Government pension deficit increases by 21%

Government pension liabilities were £6.4 trillion in 2018, representing an increase of 21% compared with 2015, according to the latest Office for National Statistics figures

In 2018, pension liabilities of central and local government were made up of £4.8 trillion of state pension entitlements, unfunded defined benefit workplace pension entitlements for public sector employees estimated at £1.2 trillion and funded defined benefit workplace pension entitlements for public sector employees worth £413bn.

The scale of the deficit raises concerns about how the government plans to fund public sector and state pensions in the years ahead.

At the end of 2018, accrued-to-date gross pension liabilities of UK pension providers in respect of employment-related (workplace) pensions and state pensions are estimated to have been £8.9 trillion, compared with £7.6 trillion at the end of 2015.

Government-managed pension schemes had liabilities of £6.4 trillion in 2018, of which state pension liabilities were the largest component: £4.8 trillion. State pensions are unfunded, mandatory and contributory.

The cost of funding the state pension rose by £700bn over the three-year period, highlighting the growing gap in financing the payments. Pensions expert and former pensions minister, Sir Stephen Webb, now a partner at LCP, warned that the government needs to address the funding shortfall to ensure pension costs were covered.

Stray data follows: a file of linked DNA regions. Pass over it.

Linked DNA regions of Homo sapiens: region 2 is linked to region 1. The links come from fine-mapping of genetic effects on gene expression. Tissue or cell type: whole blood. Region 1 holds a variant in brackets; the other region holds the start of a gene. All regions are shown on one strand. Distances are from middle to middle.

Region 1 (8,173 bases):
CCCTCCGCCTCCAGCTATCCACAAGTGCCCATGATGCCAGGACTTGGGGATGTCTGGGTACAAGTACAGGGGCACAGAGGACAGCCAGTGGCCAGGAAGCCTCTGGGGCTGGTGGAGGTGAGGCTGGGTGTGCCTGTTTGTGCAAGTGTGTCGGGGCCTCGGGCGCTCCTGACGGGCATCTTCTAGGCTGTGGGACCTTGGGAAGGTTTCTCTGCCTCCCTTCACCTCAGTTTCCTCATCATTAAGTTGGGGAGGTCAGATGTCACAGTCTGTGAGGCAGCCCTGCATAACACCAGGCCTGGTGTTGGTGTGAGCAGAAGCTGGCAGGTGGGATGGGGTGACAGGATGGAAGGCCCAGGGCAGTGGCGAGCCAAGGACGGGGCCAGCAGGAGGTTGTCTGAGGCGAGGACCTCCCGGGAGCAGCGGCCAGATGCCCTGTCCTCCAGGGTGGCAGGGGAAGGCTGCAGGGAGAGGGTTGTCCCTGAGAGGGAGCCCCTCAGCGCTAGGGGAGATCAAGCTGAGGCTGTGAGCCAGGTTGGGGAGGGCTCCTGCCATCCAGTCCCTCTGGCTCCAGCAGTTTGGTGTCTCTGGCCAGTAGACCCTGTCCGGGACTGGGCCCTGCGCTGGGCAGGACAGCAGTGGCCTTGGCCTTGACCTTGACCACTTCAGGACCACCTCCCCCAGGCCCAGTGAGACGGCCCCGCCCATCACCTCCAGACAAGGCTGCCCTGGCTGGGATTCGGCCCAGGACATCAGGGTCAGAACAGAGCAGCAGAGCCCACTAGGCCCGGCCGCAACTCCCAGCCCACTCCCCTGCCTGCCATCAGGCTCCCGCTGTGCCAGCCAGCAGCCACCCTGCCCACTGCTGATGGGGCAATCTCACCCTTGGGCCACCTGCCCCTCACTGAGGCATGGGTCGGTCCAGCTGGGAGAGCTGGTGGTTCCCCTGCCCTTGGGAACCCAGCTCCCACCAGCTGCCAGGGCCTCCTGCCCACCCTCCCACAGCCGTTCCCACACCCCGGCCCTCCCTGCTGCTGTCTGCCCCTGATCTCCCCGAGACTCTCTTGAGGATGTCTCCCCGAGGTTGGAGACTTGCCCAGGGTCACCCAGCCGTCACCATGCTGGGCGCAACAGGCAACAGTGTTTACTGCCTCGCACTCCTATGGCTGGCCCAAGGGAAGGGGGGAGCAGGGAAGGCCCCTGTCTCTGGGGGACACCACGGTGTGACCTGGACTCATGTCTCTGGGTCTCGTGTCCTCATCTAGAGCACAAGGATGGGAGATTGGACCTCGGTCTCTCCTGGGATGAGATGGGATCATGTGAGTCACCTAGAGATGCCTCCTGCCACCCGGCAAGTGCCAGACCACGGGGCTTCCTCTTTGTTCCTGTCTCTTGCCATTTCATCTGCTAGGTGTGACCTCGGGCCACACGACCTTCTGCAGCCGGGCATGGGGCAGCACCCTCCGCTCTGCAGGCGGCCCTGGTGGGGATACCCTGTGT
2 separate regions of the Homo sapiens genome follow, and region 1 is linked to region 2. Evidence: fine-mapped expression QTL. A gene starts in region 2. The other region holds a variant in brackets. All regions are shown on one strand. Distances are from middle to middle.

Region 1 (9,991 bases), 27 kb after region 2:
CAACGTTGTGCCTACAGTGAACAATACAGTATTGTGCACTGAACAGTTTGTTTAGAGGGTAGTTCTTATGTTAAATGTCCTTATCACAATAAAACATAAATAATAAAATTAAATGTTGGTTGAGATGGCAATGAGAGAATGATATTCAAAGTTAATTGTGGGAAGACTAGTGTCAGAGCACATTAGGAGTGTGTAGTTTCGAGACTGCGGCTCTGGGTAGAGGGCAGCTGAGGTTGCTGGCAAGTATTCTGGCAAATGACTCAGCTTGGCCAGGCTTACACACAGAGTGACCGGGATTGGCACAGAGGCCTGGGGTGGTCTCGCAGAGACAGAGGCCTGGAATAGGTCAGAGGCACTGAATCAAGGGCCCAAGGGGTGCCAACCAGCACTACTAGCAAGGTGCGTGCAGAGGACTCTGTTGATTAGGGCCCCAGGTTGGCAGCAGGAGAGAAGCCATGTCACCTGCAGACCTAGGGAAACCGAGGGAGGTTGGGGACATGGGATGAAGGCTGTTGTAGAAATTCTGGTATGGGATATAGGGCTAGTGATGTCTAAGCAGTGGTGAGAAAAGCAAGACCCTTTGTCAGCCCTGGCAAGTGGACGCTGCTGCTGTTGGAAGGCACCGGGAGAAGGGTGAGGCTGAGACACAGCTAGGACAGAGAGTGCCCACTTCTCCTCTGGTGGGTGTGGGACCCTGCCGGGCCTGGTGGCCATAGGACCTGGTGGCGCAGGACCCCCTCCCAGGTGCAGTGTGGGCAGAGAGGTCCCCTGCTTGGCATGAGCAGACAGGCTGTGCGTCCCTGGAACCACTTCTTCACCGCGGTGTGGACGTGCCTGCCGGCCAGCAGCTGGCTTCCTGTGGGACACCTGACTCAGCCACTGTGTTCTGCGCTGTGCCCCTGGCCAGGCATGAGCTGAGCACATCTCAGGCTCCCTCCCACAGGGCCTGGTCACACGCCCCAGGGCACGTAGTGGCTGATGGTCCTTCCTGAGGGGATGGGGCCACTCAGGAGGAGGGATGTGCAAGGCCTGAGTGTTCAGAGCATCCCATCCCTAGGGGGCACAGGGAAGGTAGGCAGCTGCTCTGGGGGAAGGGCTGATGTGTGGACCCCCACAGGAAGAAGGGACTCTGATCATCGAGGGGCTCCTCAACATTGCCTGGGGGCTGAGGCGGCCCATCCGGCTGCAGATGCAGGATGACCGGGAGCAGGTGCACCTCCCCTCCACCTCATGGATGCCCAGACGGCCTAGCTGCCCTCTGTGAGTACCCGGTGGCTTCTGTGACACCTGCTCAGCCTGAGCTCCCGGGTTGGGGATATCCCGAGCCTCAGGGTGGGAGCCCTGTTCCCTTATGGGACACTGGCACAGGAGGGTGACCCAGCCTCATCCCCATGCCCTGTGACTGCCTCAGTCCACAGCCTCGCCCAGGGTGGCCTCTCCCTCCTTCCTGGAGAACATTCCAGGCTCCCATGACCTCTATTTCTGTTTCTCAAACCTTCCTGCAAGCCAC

The ONS figures exclude privately funded pension schemes, such as SIPPs.

Defined benefit pension deficit

The funding deficit for the UK’s 5,000-plus corporate defined benefit (DB) pension schemes fell to £120bn in January, according to schemes’ own measures.

Pension fund assets and liability values both fell in January, measured on the funding assumptions which pension schemes are currently using. The net result of a £120bn deficit is lower than levels seen during the course of 2020, reflecting a recovery in asset values since the market shocks of 2020, according to analysis by PwC.

Raj Mody, global head of pensions at PwC, said: ‘2020 was a turbulent year for geopolitics, the economy and the country as a whole, full of uncertainty for both markets and individuals. The last couple of months of the year showed signs of improvement for pension schemes financial health, which has sustained into early 2021.’

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